Tuesday, November 8, 2011

Reading scala's non-alphanumeric syntax

Welcome to Scala for Quants, the sporadic rants of a newbie. As for the language, Scala By Example is Odersky's nice introduction. The Scala Tour is a good primer on traits amongst other things which will get OO people off and running if you don't care for the functional aspects. (Traits are the major, or minor, departure from Java and C++ depending on how you look at it - justified here in the context of the long running inheritance debate).

Scala is pretty easy to read for the most part but what tripped me up at first was the non-alphanumeric syntax. My expanding cheat sheet: 

1. On some uses of  => 
  • ()=>B,  =>B define functions with no arguments equivalent to Function0[B]
  • x: =>A denotes a call-by-name parameter when in a function (see pass-by-name), or simply a declaration of a variable x returning A that must be called without parentheses. It is the same thing. 
  •  case 0=>, case i:Int =>, case Foo(a,b)=>, case Foo(a,b) if a==b => appear in match statements including those pattern matching case classes.  
  • import java.util{Date=>UDate} imports and renames java.util.Date. 
2. On some uses of _ 

"I don't really have a good conception of what wildcards are" - Martin Odersky (interview)
  • import.java_util{Date=>_} will exclude a symbol from import
  • case _ is the default in a match statement (c.f. "otherwise")
  • Characters +,-,! and ~ can be used as prefix operators in any class by defining unary_+ etc
  • var y:Int = _  is a default initial value. Without the wildcard you will be declaring an abstract variable (see abstract types in the Scala Tour)
  • case <body>{b @ _*}</body> =>  is an example of matching multiple elements in an case statement embedding XML (see Jim McBeath's primer)
  • _3 can be used to access the 3'rd element of a tuple, for example  x._1
  • Existential types. A wildcard in a type binds to the closest enclosing type application (see scala-lang) so that List[_] is equivalent, for example, to List[T] forSome {type T }.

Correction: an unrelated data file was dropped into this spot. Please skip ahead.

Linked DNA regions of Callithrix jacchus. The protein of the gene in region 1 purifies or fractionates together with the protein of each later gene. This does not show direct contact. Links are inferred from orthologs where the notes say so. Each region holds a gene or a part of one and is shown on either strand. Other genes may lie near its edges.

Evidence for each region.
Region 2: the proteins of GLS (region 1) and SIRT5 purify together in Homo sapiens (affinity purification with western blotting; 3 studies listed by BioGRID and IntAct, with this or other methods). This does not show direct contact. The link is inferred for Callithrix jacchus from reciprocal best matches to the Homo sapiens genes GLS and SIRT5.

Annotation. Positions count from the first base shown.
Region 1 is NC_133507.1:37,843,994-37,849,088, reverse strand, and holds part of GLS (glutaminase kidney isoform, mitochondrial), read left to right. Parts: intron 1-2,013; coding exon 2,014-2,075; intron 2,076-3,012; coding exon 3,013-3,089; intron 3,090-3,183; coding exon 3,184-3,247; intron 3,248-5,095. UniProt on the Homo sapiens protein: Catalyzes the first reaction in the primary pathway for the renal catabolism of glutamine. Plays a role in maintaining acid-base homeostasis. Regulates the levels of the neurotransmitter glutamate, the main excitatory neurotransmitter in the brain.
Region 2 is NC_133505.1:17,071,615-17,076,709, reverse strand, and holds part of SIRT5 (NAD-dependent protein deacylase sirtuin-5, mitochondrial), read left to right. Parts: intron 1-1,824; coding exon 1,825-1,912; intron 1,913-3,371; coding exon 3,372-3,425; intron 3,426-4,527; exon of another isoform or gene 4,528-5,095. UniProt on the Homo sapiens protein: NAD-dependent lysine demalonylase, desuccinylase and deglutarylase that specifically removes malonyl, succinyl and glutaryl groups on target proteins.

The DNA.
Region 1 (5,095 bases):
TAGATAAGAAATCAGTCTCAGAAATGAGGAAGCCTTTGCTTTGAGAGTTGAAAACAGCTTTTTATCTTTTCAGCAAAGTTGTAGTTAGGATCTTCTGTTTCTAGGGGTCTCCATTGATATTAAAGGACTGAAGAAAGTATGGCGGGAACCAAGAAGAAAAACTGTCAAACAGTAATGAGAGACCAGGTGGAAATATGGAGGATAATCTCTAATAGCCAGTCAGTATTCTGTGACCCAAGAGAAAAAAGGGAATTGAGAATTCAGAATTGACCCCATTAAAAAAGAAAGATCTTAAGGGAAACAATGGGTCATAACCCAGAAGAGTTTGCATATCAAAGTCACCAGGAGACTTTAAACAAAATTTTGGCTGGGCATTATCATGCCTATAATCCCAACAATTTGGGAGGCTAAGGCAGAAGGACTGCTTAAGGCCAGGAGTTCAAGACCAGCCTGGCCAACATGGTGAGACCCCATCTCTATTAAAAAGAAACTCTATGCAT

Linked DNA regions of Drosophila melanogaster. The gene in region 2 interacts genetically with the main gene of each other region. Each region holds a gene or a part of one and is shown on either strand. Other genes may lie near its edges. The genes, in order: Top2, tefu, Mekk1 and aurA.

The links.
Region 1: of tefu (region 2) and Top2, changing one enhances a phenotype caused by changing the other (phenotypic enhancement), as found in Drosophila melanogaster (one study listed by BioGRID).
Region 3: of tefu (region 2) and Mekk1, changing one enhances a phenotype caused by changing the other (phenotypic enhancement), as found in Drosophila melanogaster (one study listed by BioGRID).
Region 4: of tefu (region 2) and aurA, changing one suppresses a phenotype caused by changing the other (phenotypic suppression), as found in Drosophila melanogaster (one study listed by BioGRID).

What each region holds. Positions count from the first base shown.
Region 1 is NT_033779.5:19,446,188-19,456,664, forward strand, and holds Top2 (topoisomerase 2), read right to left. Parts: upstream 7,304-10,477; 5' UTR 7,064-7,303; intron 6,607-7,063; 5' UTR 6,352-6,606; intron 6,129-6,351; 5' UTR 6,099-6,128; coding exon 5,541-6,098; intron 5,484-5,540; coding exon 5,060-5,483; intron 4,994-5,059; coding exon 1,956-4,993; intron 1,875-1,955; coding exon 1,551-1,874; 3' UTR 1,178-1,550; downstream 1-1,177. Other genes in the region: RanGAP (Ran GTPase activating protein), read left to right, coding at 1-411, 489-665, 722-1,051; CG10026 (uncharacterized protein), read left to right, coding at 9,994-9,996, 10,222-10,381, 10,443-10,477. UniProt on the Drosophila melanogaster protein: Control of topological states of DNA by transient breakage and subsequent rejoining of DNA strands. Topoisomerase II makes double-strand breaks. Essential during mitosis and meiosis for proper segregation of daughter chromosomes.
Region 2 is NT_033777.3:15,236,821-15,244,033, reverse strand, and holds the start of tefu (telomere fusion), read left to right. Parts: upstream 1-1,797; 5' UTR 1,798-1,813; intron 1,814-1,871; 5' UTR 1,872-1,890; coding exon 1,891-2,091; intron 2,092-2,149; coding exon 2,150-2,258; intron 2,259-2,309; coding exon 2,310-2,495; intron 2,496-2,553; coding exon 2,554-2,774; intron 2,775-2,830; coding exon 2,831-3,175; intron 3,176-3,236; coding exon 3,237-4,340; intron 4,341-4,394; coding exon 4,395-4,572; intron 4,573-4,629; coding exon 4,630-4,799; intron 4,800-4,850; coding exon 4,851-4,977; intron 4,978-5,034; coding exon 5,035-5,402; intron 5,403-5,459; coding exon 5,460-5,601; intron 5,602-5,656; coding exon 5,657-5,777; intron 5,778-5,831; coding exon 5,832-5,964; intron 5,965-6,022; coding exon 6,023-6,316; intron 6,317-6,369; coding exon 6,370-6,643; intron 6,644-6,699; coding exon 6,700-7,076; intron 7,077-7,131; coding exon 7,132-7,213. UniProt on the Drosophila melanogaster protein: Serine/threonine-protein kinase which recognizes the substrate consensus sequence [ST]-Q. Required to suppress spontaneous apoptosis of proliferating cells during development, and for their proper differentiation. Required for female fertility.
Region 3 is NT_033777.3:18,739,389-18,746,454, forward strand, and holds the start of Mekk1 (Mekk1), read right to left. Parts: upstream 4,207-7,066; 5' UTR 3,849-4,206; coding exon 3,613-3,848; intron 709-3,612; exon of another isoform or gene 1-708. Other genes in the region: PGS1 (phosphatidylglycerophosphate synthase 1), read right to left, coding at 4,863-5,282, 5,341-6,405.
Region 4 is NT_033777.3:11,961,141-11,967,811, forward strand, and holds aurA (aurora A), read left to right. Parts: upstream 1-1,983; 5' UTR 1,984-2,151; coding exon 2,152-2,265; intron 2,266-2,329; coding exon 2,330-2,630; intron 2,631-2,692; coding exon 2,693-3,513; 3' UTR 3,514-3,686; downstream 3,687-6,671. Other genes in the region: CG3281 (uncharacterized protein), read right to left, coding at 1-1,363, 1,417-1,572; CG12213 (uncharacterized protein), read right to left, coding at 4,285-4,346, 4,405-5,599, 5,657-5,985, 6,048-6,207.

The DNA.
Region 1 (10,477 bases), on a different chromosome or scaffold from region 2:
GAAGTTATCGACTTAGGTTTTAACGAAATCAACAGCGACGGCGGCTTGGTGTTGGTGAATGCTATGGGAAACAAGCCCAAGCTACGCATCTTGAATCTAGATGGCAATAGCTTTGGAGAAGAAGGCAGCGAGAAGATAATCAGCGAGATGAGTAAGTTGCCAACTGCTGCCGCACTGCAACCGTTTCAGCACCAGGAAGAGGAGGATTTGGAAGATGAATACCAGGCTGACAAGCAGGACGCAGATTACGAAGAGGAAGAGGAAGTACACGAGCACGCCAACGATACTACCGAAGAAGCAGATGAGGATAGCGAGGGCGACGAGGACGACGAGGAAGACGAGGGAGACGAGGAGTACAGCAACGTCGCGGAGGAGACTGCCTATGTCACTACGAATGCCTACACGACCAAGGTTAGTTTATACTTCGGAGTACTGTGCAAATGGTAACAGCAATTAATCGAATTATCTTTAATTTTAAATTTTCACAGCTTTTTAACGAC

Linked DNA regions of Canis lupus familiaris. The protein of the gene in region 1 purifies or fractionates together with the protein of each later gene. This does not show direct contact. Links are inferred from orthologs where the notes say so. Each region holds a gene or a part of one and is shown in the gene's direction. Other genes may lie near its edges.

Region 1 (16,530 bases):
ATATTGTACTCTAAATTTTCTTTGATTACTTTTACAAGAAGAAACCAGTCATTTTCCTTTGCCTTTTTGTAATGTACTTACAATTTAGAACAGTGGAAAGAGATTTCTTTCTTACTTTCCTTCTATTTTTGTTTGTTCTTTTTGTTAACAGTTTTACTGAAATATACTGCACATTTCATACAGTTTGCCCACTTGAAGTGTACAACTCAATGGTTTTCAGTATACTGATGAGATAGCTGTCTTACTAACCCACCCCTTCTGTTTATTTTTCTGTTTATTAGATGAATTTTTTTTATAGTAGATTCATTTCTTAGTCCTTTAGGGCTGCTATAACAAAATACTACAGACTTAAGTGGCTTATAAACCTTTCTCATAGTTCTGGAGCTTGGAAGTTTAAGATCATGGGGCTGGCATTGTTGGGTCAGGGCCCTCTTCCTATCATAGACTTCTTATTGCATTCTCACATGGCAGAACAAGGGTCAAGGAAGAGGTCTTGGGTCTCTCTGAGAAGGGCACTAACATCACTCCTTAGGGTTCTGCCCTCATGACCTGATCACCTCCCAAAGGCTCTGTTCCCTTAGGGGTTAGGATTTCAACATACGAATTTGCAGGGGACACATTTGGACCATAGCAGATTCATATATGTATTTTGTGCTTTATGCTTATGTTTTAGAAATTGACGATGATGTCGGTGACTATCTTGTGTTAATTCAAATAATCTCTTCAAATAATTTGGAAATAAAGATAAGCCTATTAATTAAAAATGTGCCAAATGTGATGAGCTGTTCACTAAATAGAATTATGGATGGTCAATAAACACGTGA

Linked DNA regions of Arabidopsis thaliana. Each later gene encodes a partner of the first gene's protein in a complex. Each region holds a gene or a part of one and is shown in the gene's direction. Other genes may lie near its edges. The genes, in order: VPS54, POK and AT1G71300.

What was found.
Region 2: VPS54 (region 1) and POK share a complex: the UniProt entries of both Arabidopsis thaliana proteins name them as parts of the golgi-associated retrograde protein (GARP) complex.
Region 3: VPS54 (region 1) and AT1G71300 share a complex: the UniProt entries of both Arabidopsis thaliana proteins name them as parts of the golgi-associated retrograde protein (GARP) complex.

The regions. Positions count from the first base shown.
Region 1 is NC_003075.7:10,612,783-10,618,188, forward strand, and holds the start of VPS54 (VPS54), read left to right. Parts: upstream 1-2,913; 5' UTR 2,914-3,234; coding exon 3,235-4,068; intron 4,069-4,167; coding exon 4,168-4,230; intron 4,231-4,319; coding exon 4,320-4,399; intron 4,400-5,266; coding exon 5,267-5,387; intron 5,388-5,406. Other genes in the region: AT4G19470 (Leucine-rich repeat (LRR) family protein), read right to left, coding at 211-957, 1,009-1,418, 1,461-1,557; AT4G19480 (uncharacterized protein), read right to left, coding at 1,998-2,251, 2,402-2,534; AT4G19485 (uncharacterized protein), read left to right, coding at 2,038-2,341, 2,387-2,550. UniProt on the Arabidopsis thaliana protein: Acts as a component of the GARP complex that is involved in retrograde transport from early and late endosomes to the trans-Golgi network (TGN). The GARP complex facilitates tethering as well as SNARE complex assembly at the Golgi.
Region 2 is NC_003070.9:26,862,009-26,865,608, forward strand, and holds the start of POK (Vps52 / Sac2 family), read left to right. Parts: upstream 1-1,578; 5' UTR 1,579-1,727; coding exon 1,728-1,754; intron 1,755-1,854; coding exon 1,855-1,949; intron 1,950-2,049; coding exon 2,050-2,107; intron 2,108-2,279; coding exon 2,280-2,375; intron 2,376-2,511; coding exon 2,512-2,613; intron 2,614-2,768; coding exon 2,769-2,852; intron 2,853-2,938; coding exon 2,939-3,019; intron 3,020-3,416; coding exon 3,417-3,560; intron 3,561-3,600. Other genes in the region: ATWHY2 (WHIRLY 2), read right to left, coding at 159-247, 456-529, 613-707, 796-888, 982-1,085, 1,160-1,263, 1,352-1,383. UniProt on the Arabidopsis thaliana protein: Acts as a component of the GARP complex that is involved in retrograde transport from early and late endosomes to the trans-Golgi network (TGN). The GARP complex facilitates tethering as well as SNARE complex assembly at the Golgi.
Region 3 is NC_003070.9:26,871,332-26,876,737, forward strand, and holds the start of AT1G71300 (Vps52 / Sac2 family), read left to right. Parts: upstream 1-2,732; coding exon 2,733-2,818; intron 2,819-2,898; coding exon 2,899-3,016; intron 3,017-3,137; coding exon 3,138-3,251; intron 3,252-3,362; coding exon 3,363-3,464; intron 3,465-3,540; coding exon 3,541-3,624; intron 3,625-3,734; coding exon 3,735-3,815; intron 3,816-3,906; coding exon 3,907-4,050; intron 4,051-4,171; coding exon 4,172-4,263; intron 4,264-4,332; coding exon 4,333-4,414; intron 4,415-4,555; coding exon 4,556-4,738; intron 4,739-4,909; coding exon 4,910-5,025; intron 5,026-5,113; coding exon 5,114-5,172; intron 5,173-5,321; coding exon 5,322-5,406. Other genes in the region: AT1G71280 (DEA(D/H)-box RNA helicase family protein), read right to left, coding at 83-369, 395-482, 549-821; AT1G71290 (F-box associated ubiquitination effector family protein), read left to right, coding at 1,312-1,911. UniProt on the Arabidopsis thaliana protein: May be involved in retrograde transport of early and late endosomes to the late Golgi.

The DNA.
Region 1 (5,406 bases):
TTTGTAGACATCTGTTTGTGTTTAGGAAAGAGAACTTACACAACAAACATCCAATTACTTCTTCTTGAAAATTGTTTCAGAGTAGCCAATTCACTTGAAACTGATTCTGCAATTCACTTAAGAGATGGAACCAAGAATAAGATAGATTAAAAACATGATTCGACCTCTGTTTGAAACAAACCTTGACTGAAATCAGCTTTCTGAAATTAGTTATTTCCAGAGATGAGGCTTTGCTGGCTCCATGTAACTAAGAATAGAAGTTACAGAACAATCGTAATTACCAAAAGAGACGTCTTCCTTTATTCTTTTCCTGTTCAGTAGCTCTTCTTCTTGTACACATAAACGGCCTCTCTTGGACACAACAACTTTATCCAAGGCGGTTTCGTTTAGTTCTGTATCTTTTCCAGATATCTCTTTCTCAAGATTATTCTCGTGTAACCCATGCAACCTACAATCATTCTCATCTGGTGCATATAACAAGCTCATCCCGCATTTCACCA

3. On some uses of :, ::, ::: 

  • In declarations. var a: Int = 7, val n = 5, val n:Int  define mutable, immutable and abstract variables respectively. 
  • These also may be used in match statements, as in case: i:Int, and function declarations, as in def(i:Int)
  •  x: =>A denotes a call-by-name parameter when in a function (see pass-by-name), or simply a declaration of a variable x returning A that must be called without parentheses. It is the same thing.
  • 1::List(2,3) is the cons operator that prepends and element to a list, as explained in scala list examples
  • oneList:::twoList is list concatenation
4. On some uses of <-,  <:, <%, :>

  • for (n <- 0 to 6; e = n%2; if e==0 ) yield n*n  
  • for ((a,b) <- list) yield a+b
  • for (x <- 0 to 4; y <- 0 until 3) yield (x,y) 
  • class Set[A <: Ordered[A]] is an upper bound 
  • trait Set[ A <% Ordered[A]]  is a (weaker) view bound indicating that A must be convertible by an implicit conversion

5. On some uses of % 
  • T<%U means type U is a view bound for T, as above.
6. On use of /: 
7. On use of * 
  •  def printf(format:String, args:Any*): String  is an example of the use of Vararg parameters
8. On some uses of + 
  • class Stack[+A]  {   indicates that subtyping is covariant in that parameter
9. On some uses of #::, #:::

  • fibs: Stream[BigInt] = BigInt(1) #:: BigInt(2) is an alternate way to build streams (see Stream docs) consWrapper is an implicit def adding #:: for cons and #::: for concat

References & further reading

In this reminder of the syntax I'm borrowing heavily from this already terse syntax primer by Jim McBeath. As Jim notes, symbol names can use  :, \, *, +, ~ and pretty much whatever you want, but the precedence is defined by the first character. See also the Scala cheat sheet and Scala API


  1. Hi, I was just reading through this guide and I think it's very helpful (especially the section on "_", that thing is crazy...)

    I have one minor correction: you say that "%" is used to create temporary variables inside "for"... I don't think this is correct. The sample you showed is just creating a new variable, "e", with value "n mod 2", so if e == 0, n is even, e == 1, n is odd. I think this is why the variable is called "e" - it stands for "even". It is then checked for equality to 0 in order to filter the list to only even numbers. The "for" comprehension just allows you to leave out "val" when declaring values inline, which is why the "e" appears to come out of nowhere.

  2. Great, I was looking for a primer. Peter, are you doing the coursera course?